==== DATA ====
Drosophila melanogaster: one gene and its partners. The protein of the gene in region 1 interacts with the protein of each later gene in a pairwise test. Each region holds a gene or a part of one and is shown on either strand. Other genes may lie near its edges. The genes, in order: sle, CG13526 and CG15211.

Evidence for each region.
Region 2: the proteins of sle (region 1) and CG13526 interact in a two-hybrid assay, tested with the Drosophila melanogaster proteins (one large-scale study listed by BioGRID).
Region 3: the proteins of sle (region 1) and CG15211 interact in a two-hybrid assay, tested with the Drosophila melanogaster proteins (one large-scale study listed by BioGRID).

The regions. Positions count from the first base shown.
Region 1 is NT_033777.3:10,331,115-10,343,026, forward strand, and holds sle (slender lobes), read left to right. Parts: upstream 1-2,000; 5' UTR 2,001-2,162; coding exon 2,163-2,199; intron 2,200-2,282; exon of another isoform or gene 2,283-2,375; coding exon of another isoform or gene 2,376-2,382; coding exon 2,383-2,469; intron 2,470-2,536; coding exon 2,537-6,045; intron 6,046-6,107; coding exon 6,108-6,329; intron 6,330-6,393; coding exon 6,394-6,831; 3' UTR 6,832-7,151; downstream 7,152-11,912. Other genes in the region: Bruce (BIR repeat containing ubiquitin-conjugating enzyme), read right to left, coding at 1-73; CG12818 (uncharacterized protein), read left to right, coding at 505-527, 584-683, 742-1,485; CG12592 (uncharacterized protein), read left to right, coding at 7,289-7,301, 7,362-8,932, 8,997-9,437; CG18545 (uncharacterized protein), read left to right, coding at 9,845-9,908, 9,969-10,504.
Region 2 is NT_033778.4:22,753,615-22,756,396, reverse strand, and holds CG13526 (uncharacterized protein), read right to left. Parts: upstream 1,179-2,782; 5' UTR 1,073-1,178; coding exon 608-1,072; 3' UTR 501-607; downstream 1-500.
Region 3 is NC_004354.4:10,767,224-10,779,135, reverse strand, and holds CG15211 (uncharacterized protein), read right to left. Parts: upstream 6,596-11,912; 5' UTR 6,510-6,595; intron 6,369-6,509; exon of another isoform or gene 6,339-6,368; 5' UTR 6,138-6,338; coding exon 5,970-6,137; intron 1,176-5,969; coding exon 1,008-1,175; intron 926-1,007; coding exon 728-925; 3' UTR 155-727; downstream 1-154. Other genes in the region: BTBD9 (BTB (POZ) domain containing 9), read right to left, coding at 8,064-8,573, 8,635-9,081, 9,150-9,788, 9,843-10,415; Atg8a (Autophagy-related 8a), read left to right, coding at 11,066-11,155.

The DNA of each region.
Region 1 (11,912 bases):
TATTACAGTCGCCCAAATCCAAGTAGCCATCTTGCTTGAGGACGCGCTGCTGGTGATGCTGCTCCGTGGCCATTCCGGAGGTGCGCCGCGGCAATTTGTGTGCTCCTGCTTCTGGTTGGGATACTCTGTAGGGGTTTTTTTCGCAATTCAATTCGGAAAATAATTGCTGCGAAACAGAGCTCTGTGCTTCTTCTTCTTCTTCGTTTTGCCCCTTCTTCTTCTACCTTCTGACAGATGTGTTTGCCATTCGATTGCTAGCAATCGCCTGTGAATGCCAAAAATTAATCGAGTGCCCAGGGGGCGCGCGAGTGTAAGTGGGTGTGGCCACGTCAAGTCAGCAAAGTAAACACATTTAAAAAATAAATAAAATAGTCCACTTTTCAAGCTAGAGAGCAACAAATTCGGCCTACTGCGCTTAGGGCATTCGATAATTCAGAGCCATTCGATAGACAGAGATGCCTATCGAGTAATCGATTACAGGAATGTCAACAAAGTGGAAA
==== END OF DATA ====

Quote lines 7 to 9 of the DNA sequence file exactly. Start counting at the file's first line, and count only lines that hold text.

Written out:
Region 2 is NT_033778.4:22,753,615-22,756,396, reverse strand, and holds CG13526 (uncharacterized protein), read right to left. Parts: upstream 1,179-2,782; 5' UTR 1,073-1,178; coding exon 608-1,072; 3' UTR 501-607; downstream 1-500.
Region 3 is NC_004354.4:10,767,224-10,779,135, reverse strand, and holds CG15211 (uncharacterized protein), read right to left. Parts: upstream 6,596-11,912; 5' UTR 6,510-6,595; intron 6,369-6,509; exon of another isoform or gene 6,339-6,368; 5' UTR 6,138-6,338; coding exon 5,970-6,137; intron 1,176-5,969; coding exon 1,008-1,175; intron 926-1,007; coding exon 728-925; 3' UTR 155-727; downstream 1-154. Other genes in the region: BTBD9 (BTB (POZ) domain containing 9), read right to left, coding at 8,064-8,573, 8,635-9,081, 9,150-9,788, 9,843-10,415; Atg8a (Autophagy-related 8a), read left to right, coding at 11,066-11,155.

The DNA of each region.